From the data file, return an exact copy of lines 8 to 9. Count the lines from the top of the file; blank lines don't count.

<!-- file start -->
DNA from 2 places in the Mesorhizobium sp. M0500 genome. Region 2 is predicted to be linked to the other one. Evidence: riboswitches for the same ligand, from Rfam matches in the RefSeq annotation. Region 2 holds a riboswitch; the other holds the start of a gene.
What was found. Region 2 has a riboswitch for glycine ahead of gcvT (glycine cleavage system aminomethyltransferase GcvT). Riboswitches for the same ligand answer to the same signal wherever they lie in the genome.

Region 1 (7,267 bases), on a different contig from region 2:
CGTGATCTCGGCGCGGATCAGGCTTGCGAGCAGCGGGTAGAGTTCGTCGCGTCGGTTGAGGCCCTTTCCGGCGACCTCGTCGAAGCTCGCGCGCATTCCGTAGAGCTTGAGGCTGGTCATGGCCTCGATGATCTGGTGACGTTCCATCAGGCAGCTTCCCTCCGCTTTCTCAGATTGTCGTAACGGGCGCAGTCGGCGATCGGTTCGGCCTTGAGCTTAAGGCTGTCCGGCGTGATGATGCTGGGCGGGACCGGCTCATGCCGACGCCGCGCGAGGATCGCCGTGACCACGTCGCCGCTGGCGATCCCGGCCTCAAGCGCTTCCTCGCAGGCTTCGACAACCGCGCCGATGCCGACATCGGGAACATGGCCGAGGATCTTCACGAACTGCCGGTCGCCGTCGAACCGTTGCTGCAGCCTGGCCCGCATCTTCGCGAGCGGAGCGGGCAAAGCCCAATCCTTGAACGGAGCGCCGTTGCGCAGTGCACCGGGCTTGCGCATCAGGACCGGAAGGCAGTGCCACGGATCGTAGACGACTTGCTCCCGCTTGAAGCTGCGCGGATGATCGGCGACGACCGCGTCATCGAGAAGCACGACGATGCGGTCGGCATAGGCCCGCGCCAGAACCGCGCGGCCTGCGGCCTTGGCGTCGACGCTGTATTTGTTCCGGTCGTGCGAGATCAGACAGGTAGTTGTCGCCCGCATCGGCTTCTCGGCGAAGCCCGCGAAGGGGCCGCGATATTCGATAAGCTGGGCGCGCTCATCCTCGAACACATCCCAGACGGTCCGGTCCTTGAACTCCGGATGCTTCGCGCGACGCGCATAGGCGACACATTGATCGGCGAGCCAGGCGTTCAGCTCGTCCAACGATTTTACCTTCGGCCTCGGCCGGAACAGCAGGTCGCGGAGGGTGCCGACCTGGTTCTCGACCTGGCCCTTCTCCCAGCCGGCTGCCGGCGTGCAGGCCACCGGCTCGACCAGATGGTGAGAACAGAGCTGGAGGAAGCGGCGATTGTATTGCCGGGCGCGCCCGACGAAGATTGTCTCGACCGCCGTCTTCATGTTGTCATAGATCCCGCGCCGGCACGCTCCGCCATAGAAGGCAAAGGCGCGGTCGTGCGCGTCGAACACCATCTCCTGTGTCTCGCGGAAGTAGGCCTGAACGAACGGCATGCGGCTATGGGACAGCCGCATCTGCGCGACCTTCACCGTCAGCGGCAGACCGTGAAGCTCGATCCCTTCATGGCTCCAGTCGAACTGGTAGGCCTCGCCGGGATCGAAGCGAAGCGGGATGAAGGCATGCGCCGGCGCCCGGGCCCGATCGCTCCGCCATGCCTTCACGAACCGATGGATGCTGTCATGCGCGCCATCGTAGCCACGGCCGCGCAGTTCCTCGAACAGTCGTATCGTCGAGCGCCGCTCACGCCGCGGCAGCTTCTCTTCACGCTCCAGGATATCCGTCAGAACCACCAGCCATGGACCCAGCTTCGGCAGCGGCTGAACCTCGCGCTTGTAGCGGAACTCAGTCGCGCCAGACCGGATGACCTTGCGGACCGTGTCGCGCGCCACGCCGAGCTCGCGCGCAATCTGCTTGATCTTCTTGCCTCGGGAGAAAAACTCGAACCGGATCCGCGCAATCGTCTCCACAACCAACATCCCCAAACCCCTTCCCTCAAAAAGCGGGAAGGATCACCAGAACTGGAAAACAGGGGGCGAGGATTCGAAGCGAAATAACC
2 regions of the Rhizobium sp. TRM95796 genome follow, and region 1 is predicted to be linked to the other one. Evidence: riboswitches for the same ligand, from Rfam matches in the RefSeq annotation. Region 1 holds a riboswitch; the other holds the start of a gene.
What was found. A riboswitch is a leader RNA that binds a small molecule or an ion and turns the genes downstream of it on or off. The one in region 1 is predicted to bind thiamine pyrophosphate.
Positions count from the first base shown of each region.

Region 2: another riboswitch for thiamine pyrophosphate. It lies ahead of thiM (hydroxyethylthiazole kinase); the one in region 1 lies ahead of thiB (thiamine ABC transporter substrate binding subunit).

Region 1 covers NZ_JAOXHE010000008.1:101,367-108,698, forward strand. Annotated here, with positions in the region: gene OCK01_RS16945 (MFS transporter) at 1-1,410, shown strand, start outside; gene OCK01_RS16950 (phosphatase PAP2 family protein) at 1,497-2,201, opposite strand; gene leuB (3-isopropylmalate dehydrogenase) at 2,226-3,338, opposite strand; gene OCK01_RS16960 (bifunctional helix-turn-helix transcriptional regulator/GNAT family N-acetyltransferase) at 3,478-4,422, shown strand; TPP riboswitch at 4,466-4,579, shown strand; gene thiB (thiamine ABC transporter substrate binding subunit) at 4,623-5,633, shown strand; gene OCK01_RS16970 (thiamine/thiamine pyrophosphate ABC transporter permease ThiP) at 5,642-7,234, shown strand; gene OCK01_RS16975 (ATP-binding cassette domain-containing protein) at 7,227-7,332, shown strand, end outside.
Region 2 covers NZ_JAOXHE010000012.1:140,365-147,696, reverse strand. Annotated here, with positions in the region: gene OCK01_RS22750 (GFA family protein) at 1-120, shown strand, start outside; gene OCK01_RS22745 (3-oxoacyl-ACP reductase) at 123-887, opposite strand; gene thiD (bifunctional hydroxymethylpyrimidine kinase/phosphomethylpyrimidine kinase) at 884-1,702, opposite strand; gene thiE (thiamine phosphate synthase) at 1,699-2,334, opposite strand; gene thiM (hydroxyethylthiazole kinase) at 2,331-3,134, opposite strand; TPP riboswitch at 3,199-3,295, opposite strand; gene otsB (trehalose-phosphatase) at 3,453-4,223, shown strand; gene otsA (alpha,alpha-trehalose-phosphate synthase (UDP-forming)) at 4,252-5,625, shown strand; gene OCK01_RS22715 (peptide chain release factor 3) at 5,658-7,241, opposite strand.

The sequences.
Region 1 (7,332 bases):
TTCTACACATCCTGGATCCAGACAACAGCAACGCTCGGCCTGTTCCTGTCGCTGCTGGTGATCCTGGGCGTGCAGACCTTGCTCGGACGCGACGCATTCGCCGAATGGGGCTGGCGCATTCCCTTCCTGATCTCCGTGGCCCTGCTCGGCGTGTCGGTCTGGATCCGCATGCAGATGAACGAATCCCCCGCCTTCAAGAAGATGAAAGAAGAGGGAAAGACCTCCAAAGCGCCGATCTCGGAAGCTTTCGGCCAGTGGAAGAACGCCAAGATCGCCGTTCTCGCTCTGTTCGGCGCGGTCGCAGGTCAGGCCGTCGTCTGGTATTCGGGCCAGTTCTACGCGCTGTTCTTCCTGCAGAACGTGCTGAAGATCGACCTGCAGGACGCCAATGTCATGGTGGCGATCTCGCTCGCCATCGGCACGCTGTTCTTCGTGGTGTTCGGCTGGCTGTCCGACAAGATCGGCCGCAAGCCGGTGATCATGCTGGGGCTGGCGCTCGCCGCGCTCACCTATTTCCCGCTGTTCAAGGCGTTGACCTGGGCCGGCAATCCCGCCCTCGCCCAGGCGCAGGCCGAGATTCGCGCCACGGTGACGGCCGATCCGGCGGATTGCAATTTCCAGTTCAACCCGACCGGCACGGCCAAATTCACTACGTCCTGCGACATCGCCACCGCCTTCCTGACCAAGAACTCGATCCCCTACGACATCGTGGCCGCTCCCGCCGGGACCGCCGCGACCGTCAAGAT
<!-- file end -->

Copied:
Region 2: another riboswitch for thiamine pyrophosphate. It lies ahead of thiM (hydroxyethylthiazole kinase); the one in region 1 lies ahead of thiB (thiamine ABC transporter substrate binding subunit).

Region 1 covers NZ_JAOXHE010000008.1:101,367-108,698, forward strand. Annotated here, with positions in the region: gene OCK01_RS16945 (MFS transporter) at 1-1,410, shown strand, start outside; gene OCK01_RS16950 (phosphatase PAP2 family protein) at 1,497-2,201, opposite strand; gene leuB (3-isopropylmalate dehydrogenase) at 2,226-3,338, opposite strand; gene OCK01_RS16960 (bifunctional helix-turn-helix transcriptional regulator/GNAT family N-acetyltransferase) at 3,478-4,422, shown strand; TPP riboswitch at 4,466-4,579, shown strand; gene thiB (thiamine ABC transporter substrate binding subunit) at 4,623-5,633, shown strand; gene OCK01_RS16970 (thiamine/thiamine pyrophosphate ABC transporter permease ThiP) at 5,642-7,234, shown strand; gene OCK01_RS16975 (ATP-binding cassette domain-containing protein) at 7,227-7,332, shown strand, end outside.